Responding to a wave of public pressure, a conservative lawmaker in Oklahoma has backed off a bill that threatened to cut funding for Advanced Placement US History courses, unless they were revised to reflect the concept of “American exceptionalism.”
“It was very poorly worded and was incredibly ambiguous…. We’re going to clear it up so folks will know exactly what we’re trying to accomplish, and it’s not to hurt AP,” Oklahoma Rep. Dan Fisher (R) told The Oklahoman Wednesday. The new bill will simply ask the state education board to review AP history, The Oklahoman reports.
House Bill 1380 passed out of committee earlier this week, with no Democratic votes. Representative Fisher and other supporters objected to the recently revised framework for AP US history by the College Board, which administers related exams so high school students can earn college credit.
“The redesign … trades an emphasis on America’s founding principles of constitutional government in favor of robust analysis of gender, racial oppression, class, ethnicity, and the lives of marginalized people,” Fisher said during the committee meeting. “The emphasis is on America as a nation of oppressors and exploiters. Certainly we all know ... we have our blemishes, but we don’t want only our blemishes taught.”
Such battles over how US history should be taught – and how much emphasis should be placed on the country’s role as a model for liberty, democracy, and a free-market economy – have been playing out for several decades.
Last year, the Republican National Committee condemned the new AP US History framework as “a radically revisionist view of American history that emphasizes negative aspects of our nation’s history while omitting or minimizing positive aspects.”
The Texas state board of education objected to the AP US History framework and emphasized that teachers of the course must also follow state standards. Students in Jefferson County, Colo., walked out of classes in the fall, successfully opposing an attempt by conservative members of the school board to review and revise AP US history.
Backers of the Oklahoma bill said they worried it would supplant state history standards with a skewed attempt at a national curriculum – an objection that conservatives also commonly lob at the Common Core State Standards, which many states have voluntarily adopted.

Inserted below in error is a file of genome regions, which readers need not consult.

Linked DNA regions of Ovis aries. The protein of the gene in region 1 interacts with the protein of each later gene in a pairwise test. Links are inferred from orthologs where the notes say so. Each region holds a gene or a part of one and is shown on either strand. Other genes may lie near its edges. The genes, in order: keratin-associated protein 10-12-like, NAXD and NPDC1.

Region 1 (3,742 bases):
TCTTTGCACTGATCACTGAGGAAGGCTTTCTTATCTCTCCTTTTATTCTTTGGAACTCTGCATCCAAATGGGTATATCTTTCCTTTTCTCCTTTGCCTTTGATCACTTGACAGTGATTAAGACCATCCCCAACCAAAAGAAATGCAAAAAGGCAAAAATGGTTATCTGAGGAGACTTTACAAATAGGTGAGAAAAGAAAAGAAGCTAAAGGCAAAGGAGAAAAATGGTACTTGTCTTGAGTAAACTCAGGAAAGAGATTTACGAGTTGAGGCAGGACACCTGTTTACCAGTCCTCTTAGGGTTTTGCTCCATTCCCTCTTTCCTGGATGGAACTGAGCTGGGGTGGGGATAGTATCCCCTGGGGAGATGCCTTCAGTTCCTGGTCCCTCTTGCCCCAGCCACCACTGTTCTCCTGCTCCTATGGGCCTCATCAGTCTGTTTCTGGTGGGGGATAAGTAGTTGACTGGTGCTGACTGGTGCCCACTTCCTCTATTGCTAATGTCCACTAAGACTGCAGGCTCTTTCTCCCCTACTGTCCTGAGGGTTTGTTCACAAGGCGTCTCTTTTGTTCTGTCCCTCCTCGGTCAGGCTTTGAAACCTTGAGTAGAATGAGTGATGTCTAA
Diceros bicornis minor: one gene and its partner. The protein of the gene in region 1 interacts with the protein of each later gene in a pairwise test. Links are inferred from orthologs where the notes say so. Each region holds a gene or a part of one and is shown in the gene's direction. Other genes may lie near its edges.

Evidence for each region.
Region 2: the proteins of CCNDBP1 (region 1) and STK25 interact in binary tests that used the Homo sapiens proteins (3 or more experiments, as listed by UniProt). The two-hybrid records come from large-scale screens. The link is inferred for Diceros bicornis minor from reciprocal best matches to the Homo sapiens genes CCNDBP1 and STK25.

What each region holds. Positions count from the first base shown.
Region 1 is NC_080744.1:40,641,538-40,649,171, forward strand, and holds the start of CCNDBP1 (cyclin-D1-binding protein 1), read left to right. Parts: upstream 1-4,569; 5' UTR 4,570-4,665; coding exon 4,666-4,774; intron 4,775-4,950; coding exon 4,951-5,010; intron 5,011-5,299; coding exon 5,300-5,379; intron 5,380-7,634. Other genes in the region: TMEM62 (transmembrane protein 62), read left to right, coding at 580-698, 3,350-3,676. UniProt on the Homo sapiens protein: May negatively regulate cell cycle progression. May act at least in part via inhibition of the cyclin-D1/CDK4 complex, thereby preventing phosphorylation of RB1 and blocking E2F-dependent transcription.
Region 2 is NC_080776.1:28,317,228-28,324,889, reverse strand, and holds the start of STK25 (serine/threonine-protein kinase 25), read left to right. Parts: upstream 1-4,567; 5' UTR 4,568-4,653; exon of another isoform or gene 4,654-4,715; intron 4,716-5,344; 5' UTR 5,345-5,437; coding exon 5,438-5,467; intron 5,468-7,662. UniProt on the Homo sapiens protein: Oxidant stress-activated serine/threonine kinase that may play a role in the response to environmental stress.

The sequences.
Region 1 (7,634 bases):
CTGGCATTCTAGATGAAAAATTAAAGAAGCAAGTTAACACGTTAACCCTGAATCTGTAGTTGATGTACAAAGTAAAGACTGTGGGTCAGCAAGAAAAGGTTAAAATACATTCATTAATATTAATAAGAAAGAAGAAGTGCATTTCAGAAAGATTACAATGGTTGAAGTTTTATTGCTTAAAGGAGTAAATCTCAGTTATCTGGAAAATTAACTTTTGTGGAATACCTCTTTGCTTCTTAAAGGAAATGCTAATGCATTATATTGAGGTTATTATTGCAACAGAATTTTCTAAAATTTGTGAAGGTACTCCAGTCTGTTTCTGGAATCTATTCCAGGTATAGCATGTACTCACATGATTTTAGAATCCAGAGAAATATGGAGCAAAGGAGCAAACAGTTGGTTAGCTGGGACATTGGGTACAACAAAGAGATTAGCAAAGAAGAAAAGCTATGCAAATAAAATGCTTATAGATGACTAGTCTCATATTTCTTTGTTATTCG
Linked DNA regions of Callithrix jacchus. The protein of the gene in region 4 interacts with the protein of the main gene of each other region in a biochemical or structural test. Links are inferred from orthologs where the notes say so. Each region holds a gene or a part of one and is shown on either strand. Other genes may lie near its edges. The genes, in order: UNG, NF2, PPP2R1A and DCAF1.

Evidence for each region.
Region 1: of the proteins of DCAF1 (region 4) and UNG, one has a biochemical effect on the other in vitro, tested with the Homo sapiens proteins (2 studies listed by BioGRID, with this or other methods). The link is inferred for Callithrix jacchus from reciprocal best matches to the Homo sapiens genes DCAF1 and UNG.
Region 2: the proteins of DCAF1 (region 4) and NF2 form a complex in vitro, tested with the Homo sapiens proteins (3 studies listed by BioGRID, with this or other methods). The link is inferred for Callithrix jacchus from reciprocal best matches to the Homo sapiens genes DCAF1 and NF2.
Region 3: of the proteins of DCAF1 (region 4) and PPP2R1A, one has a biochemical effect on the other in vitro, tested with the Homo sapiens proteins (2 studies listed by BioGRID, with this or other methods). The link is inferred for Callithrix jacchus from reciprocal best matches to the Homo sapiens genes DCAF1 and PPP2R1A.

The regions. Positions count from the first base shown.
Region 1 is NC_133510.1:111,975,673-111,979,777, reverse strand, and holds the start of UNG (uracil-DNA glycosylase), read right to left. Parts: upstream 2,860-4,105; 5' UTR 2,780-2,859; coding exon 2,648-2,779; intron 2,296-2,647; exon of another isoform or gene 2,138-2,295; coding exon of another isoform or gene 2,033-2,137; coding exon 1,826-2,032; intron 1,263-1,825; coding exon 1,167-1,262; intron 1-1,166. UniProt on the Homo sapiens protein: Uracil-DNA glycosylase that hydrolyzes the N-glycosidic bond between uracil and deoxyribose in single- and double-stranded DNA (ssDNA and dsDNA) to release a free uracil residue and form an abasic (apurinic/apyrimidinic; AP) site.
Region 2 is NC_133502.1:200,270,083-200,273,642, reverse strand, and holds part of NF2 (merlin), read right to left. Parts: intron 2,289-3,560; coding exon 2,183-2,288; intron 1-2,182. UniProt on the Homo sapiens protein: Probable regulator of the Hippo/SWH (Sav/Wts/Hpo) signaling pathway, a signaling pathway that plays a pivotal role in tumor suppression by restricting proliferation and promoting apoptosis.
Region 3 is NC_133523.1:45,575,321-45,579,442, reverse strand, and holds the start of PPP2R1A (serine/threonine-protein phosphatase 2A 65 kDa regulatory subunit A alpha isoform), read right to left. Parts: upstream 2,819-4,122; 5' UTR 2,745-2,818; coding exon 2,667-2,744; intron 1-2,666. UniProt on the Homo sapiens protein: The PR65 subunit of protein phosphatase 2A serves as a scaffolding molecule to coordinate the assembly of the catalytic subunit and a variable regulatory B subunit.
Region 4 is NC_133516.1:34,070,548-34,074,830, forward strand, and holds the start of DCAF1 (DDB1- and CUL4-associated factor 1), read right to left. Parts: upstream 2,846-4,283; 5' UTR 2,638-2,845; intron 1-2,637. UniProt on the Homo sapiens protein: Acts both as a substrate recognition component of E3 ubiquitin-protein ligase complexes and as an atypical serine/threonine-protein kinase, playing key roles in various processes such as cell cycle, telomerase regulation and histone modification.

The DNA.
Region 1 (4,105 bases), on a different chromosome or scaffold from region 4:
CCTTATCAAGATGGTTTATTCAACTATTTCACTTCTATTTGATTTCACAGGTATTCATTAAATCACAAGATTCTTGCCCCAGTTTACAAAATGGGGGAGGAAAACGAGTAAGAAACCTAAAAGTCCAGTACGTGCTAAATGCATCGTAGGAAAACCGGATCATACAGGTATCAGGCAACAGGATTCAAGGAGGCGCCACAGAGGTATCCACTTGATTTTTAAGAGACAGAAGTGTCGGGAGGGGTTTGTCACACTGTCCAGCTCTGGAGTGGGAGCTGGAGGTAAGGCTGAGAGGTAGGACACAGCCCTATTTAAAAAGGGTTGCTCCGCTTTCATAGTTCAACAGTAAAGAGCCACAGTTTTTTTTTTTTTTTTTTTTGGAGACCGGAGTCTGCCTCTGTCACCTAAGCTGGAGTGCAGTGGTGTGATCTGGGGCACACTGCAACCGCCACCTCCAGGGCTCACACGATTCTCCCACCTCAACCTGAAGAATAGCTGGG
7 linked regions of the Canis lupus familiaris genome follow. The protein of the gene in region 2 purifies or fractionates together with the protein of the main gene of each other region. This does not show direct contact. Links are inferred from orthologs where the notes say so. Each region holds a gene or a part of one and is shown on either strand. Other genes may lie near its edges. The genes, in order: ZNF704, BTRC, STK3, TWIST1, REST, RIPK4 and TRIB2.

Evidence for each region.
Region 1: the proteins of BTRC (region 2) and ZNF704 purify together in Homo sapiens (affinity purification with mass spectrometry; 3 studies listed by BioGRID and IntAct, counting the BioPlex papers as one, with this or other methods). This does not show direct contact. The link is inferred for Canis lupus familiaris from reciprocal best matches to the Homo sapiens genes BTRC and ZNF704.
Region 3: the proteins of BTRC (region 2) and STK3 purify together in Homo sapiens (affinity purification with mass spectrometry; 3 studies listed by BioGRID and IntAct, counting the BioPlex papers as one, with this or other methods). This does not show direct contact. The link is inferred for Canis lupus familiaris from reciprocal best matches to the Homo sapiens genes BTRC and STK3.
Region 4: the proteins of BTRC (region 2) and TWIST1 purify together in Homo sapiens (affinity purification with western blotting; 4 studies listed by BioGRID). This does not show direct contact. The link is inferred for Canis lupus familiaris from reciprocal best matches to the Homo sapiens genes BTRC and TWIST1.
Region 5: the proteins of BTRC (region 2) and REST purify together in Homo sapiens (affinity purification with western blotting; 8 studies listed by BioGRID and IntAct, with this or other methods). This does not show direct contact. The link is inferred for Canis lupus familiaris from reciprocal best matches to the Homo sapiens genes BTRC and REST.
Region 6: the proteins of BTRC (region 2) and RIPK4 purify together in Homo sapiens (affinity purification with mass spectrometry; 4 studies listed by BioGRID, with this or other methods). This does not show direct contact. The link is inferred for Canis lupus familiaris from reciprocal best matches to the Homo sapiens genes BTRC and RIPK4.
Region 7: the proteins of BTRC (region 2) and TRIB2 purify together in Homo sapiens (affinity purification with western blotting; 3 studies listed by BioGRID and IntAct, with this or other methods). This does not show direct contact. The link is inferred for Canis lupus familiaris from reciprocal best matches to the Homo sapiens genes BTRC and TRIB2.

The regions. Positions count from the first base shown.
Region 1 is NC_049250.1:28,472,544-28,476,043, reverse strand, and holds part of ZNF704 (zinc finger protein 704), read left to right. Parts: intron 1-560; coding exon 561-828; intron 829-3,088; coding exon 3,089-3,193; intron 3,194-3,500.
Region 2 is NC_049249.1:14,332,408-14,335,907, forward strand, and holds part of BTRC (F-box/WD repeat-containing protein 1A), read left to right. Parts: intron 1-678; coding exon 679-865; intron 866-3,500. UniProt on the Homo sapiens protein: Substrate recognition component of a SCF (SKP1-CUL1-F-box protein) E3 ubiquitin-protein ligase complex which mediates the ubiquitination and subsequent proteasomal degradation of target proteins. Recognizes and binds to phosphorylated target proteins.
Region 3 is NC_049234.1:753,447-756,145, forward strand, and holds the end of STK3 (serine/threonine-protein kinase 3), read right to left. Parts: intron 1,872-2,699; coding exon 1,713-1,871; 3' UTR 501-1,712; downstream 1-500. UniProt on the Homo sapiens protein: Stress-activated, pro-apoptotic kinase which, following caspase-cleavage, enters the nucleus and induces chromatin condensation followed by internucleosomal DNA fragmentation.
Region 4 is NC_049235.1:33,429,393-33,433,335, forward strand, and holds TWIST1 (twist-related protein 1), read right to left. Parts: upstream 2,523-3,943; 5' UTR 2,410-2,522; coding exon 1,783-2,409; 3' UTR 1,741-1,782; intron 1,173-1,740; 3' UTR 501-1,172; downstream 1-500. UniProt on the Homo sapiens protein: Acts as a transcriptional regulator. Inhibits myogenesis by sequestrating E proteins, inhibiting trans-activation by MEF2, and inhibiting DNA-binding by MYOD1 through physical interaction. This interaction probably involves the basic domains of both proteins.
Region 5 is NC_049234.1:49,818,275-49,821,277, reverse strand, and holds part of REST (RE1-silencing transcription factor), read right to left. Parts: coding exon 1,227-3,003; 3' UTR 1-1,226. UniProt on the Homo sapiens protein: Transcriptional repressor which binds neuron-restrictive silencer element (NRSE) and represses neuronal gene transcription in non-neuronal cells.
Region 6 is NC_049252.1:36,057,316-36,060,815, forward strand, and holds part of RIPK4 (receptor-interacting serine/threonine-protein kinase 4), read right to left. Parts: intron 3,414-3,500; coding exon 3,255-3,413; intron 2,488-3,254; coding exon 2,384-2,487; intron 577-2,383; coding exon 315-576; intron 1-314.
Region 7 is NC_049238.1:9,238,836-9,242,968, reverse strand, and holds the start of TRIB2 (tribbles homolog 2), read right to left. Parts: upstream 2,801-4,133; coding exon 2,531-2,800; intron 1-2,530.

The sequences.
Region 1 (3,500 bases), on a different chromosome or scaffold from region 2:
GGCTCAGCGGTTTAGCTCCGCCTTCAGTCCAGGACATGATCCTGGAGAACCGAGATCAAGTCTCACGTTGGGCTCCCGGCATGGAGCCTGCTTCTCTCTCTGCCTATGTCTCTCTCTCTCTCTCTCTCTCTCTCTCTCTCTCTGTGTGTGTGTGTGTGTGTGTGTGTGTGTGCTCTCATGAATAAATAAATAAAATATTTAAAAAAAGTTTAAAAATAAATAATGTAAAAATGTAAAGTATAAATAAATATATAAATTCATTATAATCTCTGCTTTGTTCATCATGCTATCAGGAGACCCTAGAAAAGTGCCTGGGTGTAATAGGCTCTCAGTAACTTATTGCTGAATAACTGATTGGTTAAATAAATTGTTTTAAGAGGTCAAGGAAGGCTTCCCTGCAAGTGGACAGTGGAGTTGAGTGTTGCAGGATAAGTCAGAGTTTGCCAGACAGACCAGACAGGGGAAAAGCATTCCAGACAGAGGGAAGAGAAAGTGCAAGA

HB 1380 enumerated several categories and more than 50 documents that should form the basis for US history classes, including:
- The US Constitution
- The Ten Commandments
- The sermon known as "A Model of Christian Charity" by John Winthrop
- The document known as the "Declaration of Sentiments" by Elizabeth Cady Stanton
- The Decision to Go to the Moon speech made by John F. Kennedy
- The letter "Letter from Birmingham Jail," written by Martin Luther King, Jr.
- The Address to the Nation speech made by George W. Bush on Sept.11, 2001
On social media and in calls to legislators’ offices, students, educators, and other concerned citizens laid out their objections to the possibility that students might lose the opportunity to earn college credits. They also defended the AP courses as offering a balanced understanding of US history.
“We all love our AP classes, and depend on them to challenge us, prepare us, and ultimately, provide us with the chance to excel and gain college credit,” wrote high school student Moin Nadeem in a petition he placed on Change.org that has since received more than 16,000 online signatures.
One post to the petition, by someone identifying himself as both a conservative and an AP US history teacher in Broken Arrow, Okla., said he was appalled by the bill: “The framework is a barebones ‘map’ of topics that are to be covered; however, the teacher has the opportunity (and fails to do their job correctly if they do not take the opportunity) to add to the framework … with the state standards for US History…. Keep the government out of my classroom!”
Supporters of the new AP framework say it’s inaccurate to say the framework overemphasizes negative aspects of American history, and that teachers do use many of the documents listed in the bill.
The framework is about “teaching kids to see complexity and draw their own conclusions,” says Fritz Fischer, a history professor at the University of Colorado and author of “The Memory Hole: The U.S. History Curriculum Under Siege.”
The problem with people pushing “American exceptionalism” in the curriculum, Professor Fischer says, is that they want to teach “that America was always right.… They believe the US is the best country now and therefore it has always been the best country.”
Fischer agrees there are many examples of shining moments for the nation, but worries that some backers of exceptionalism don’t want students to be exposed to anything negative. Some have objected to letting students know about some founders of the country being slaveholders, while others have said America’s expansion westward can only be called expansionism, not imperialism.
“It’s much too simplistic for the classroom, where you want to teach critical thinking,” he says.